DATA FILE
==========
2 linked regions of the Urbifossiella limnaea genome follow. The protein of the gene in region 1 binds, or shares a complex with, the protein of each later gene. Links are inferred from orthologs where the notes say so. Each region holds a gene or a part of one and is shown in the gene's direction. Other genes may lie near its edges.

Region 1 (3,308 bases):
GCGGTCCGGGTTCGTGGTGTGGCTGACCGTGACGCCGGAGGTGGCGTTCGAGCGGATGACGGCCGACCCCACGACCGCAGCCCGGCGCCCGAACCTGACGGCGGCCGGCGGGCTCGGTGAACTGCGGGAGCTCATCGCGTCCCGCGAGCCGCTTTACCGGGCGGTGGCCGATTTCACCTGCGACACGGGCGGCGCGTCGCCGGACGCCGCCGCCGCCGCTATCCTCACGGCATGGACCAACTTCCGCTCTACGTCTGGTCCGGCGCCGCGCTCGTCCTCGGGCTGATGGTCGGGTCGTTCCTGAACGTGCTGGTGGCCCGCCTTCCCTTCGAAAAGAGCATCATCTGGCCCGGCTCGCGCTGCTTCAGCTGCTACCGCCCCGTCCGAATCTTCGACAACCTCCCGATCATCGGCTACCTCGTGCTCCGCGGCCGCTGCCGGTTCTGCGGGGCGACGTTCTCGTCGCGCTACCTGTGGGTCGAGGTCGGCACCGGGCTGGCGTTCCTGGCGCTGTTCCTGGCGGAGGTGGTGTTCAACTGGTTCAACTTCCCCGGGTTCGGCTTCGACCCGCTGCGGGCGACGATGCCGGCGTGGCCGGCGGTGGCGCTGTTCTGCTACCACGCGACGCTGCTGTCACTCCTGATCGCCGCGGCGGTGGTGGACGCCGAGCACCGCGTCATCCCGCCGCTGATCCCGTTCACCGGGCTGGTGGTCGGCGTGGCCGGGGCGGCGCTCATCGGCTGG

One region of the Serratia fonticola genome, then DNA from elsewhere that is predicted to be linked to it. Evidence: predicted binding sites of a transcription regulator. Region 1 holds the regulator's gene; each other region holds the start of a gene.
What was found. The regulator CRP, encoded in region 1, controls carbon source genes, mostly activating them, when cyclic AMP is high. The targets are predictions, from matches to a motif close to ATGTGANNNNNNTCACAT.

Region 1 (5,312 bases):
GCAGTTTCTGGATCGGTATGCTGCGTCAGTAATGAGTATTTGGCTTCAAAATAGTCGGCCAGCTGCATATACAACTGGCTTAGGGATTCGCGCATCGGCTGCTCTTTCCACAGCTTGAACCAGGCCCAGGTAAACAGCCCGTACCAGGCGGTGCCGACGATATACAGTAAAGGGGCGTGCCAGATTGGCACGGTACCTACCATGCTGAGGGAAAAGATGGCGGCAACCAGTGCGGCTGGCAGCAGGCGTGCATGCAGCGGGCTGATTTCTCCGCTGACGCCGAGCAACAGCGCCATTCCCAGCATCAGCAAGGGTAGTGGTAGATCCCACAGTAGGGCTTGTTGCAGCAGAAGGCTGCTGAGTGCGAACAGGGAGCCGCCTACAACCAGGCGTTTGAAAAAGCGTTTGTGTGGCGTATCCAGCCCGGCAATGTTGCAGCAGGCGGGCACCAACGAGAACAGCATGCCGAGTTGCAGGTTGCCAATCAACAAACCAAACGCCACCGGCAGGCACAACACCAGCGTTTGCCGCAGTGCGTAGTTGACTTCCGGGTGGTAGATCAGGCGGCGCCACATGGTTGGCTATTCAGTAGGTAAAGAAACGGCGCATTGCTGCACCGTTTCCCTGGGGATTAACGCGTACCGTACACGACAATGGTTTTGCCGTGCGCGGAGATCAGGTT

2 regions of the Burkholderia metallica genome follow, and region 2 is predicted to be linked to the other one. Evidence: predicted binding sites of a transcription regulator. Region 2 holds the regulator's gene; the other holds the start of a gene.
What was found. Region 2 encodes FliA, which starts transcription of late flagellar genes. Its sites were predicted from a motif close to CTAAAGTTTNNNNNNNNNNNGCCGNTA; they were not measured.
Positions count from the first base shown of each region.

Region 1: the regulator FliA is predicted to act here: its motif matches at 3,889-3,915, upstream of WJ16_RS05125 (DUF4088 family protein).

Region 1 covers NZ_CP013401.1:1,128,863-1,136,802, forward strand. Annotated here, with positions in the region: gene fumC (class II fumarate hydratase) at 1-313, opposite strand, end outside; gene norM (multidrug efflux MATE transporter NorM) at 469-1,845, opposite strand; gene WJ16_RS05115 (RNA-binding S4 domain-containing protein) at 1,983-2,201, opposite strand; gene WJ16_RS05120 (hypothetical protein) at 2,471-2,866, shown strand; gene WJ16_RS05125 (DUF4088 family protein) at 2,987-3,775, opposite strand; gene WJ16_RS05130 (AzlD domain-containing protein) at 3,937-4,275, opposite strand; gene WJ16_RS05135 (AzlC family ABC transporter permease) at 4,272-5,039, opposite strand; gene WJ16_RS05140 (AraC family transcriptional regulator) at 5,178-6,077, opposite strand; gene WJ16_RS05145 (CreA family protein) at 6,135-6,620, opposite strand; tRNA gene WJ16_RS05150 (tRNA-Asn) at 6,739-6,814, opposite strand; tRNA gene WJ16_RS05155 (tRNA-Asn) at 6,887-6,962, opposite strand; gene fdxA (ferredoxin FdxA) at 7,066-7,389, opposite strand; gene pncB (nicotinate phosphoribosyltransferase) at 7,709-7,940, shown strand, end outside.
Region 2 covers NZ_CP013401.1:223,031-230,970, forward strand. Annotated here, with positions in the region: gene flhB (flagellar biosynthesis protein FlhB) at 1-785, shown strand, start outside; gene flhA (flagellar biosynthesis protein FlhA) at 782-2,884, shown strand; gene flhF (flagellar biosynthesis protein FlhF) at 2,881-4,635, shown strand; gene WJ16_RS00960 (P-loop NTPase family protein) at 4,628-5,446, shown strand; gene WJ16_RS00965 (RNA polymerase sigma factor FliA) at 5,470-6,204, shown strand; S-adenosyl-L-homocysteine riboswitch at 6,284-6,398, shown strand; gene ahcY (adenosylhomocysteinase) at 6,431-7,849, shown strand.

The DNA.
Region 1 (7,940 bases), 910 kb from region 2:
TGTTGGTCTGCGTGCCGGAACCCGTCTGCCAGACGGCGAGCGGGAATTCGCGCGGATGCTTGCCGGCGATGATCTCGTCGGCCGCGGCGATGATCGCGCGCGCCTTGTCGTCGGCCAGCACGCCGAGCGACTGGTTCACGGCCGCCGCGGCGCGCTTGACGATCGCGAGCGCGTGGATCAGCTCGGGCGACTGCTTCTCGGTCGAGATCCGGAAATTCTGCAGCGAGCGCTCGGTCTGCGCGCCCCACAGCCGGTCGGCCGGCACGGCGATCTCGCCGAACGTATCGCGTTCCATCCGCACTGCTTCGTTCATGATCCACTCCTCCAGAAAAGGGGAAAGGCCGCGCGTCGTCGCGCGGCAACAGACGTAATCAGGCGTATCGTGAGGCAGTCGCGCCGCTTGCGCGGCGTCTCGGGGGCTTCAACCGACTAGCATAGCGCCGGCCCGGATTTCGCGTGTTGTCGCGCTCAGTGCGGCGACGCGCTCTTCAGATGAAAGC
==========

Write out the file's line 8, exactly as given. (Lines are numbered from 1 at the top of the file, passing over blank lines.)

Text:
2 regions of the Burkholderia metallica genome follow, and region 2 is predicted to be linked to the other one. Evidence: predicted binding sites of a transcription regulator. Region 2 holds the regulator's gene; the other holds the start of a gene.